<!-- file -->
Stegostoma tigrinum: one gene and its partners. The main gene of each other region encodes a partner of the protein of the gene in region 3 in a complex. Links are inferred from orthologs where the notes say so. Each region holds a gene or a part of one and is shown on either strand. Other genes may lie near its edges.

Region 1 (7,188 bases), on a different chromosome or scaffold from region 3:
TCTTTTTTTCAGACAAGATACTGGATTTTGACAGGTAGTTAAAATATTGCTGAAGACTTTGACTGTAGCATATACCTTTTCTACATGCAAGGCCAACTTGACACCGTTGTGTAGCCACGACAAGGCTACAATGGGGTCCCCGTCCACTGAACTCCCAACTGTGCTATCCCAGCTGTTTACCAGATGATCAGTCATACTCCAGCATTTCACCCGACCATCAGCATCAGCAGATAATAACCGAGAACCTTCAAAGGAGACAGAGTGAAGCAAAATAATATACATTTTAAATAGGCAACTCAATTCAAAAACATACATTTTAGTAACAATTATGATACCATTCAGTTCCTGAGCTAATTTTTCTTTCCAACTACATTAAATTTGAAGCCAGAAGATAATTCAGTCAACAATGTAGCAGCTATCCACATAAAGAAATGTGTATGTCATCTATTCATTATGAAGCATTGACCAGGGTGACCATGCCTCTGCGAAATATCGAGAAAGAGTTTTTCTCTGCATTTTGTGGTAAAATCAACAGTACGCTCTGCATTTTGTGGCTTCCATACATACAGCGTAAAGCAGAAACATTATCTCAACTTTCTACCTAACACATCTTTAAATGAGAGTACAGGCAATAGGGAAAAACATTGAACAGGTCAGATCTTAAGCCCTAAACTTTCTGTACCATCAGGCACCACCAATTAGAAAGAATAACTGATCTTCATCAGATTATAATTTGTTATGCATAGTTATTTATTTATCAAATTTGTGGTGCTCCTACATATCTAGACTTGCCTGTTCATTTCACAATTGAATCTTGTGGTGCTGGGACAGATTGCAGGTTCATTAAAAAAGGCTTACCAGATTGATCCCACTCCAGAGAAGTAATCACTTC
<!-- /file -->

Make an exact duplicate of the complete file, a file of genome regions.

Stegostoma tigrinum: one gene and its partners. The main gene of each other region encodes a partner of the protein of the gene in region 3 in a complex. Links are inferred from orthologs where the notes say so. Each region holds a gene or a part of one and is shown on either strand. Other genes may lie near its edges.

Region 1 (7,188 bases), on a different chromosome or scaffold from region 3:
TCTTTTTTTCAGACAAGATACTGGATTTTGACAGGTAGTTAAAATATTGCTGAAGACTTTGACTGTAGCATATACCTTTTCTACATGCAAGGCCAACTTGACACCGTTGTGTAGCCACGACAAGGCTACAATGGGGTCCCCGTCCACTGAACTCCCAACTGTGCTATCCCAGCTGTTTACCAGATGATCAGTCATACTCCAGCATTTCACCCGACCATCAGCATCAGCAGATAATAACCGAGAACCTTCAAAGGAGACAGAGTGAAGCAAAATAATATACATTTTAAATAGGCAACTCAATTCAAAAACATACATTTTAGTAACAATTATGATACCATTCAGTTCCTGAGCTAATTTTTCTTTCCAACTACATTAAATTTGAAGCCAGAAGATAATTCAGTCAACAATGTAGCAGCTATCCACATAAAGAAATGTGTATGTCATCTATTCATTATGAAGCATTGACCAGGGTGACCATGCCTCTGCGAAATATCGAGAAAGAGTTTTTCTCTGCATTTTGTGGTAAAATCAACAGTACGCTCTGCATTTTGTGGCTTCCATACATACAGCGTAAAGCAGAAACATTATCTCAACTTTCTACCTAACACATCTTTAAATGAGAGTACAGGCAATAGGGAAAAACATTGAACAGGTCAGATCTTAAGCCCTAAACTTTCTGTACCATCAGGCACCACCAATTAGAAAGAATAACTGATCTTCATCAGATTATAATTTGTTATGCATAGTTATTTATTTATCAAATTTGTGGTGCTCCTACATATCTAGACTTGCCTGTTCATTTCACAATTGAATCTTGTGGTGCTGGGACAGATTGCAGGTTCATTAAAAAAGGCTTACCAGATTGATCCCACTCCAGAGAAGTAATCACTTC